Usually, it is only in looking back that scholars can pinpoint the critical juncture at which monumental historic forces and the will of a people coalesce to produce change that moves a nation forward, or plunges it back. This presidential election is such a rare pivotal point. Americans' choices are starkly defined: Continued drift in economic and domestic policy vs. a quest for the paths that will make America prosperous and strong in the global economy of the 21st Century.

It's as if we've awakened from a deep slumber to find a world transformed. The Cold War has ended, and with that has come the demise of all the familiar ways of thinking about America's role in the world. A new global marketplace has emerged, at the very moment when America's competitiveness is in doubt. The immensity of the challenge facing the next president is as great as it has been since the Great Depression forced the nation into thinking about itself in a wholly new way.

That's why Newsday endorses Bill Clinton for president.

The Democratic nominee and his running mate, Sen. Albert Gore Jr. of Tennessee, have demonstrated a depth of knowledge and passion on the issues, a commitment to pushing beyond the strictures of old thinking and a zeal for governing - as well as a zest for life - that make them the best of a new generation of leaders.

Shaped by Cold War and Vietnam War

And now is the time for their generation. It was shaped by the Cold War but is not intellectually hostage to it; it fought, or protested, the Vietnam War but refused to accept misguided government policy; it helped usher in new civil rights for minorities, but saw the movement's spirit sour in the face of stubborn racism. This generation must now lead and build America for the next generation.

This is an endorsement given with full knowledge that many Americans, including those who plan to vote for him, have some justifiable reservations about Clinton. It is given with concern that Clinton has shown a disturbing propensity to promise too much and try to please all comers, and with the understanding that his economic plan does not go far enough toward digging the nation out from under its mountain of debt. It is given with the recognition that Clinton is young and untested on the national and, indeed, the international, scene.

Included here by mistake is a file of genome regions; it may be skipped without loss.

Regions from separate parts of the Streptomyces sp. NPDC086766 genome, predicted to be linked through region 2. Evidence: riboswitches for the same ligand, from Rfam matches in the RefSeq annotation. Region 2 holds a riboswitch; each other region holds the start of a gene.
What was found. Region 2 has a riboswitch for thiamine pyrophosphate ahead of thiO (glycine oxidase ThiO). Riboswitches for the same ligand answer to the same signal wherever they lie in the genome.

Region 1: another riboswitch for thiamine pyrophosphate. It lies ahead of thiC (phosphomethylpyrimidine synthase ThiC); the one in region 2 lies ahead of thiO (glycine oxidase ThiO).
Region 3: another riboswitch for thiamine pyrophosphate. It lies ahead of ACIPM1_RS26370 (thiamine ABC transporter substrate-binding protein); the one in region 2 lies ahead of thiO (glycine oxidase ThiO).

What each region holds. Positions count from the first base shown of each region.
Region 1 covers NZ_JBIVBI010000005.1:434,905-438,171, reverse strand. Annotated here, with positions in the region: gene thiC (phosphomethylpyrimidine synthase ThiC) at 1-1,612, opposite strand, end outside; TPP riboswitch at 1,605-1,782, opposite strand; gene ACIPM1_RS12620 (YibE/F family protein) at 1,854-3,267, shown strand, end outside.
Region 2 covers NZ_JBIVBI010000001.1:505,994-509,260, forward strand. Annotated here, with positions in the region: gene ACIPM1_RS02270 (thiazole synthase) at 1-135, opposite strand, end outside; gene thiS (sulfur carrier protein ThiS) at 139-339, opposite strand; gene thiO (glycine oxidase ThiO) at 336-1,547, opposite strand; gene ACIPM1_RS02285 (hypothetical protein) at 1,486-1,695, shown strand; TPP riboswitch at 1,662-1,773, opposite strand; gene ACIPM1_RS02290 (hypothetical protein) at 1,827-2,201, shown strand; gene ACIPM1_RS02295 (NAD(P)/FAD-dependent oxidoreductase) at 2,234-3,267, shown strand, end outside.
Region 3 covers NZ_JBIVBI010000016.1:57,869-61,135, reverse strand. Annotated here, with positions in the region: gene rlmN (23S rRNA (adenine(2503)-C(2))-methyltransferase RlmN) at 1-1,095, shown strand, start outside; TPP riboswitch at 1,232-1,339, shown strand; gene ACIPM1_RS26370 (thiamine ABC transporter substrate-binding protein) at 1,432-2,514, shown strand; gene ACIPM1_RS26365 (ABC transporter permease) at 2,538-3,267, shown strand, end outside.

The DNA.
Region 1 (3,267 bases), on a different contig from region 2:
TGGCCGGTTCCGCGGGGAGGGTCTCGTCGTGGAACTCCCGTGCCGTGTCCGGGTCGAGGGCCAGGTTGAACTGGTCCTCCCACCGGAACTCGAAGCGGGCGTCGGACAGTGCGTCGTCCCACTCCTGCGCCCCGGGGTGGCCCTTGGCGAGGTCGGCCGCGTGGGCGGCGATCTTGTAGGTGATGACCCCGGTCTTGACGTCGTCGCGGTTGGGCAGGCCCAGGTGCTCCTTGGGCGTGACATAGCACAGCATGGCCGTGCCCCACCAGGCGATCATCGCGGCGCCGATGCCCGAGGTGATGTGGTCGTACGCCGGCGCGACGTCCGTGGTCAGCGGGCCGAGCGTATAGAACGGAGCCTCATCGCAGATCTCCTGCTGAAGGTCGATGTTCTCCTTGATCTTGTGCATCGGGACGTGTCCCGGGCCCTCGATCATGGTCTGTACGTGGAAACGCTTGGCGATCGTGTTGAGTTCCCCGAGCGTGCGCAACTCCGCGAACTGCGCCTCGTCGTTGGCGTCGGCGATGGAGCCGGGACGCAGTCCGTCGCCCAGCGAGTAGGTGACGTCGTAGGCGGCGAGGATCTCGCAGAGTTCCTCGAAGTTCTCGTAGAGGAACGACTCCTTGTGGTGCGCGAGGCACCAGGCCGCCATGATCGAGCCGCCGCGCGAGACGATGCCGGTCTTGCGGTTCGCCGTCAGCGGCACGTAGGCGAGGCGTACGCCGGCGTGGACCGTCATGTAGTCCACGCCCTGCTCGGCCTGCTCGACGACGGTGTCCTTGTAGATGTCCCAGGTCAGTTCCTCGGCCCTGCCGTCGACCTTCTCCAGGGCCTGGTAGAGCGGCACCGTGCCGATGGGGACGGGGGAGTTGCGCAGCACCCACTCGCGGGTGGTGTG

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But whatever Clinton's flaws, they are eclipsed by his determination to test new ways to meet America's domestic and international challenges. President Bush has proven he's incapable even of recognizing them.

It's as if Bush were captive to his own generation's view of the world, formed when America could triumph in the global marketplace as it did on the battlefields of World War II. Pride in accomplishment is understandable, but his cry in the first debate - "We're the United States of America!" - is testimony to how stultified his thinking is: Simply being the United States is no longer enough to ensure prosperity at home and success abroad.

Bush Has Remained Aloof

The old rules are obsolete. New ones are waiting to be written. Yet, Bush just doesn't seem to get it.

He has failed to understand that the nation's problems are linked to a fundamental transformation of both the domestic and world economies. He has remained aloof, giving no indication he understands citizens' gut-churning fears about their families' futures. He has failed to seek well-thought-out solutions to a host of the nation's troubles - the anemic economy and the challenge of global capitalism; the malfunctioning health-care system; the despondency of the inner cities.

Bush did show strength and great skill in handling the Persian Gulf conflict and in managing the end of the Cold War. Yet his abiding interest in foreign affairs seems almost irrelevant to Americans panicked over pink slips. Instead of shaping history, Bush is being bypassed by it.

Grasping for political survival, Bush has sunk to shameless pandering for votes. His pledge to never "ever" again raise taxes smacks of cynicism and demagoguery, just as his broken "Read My Lips" pledge of 1988 was a stupid and cruel sham.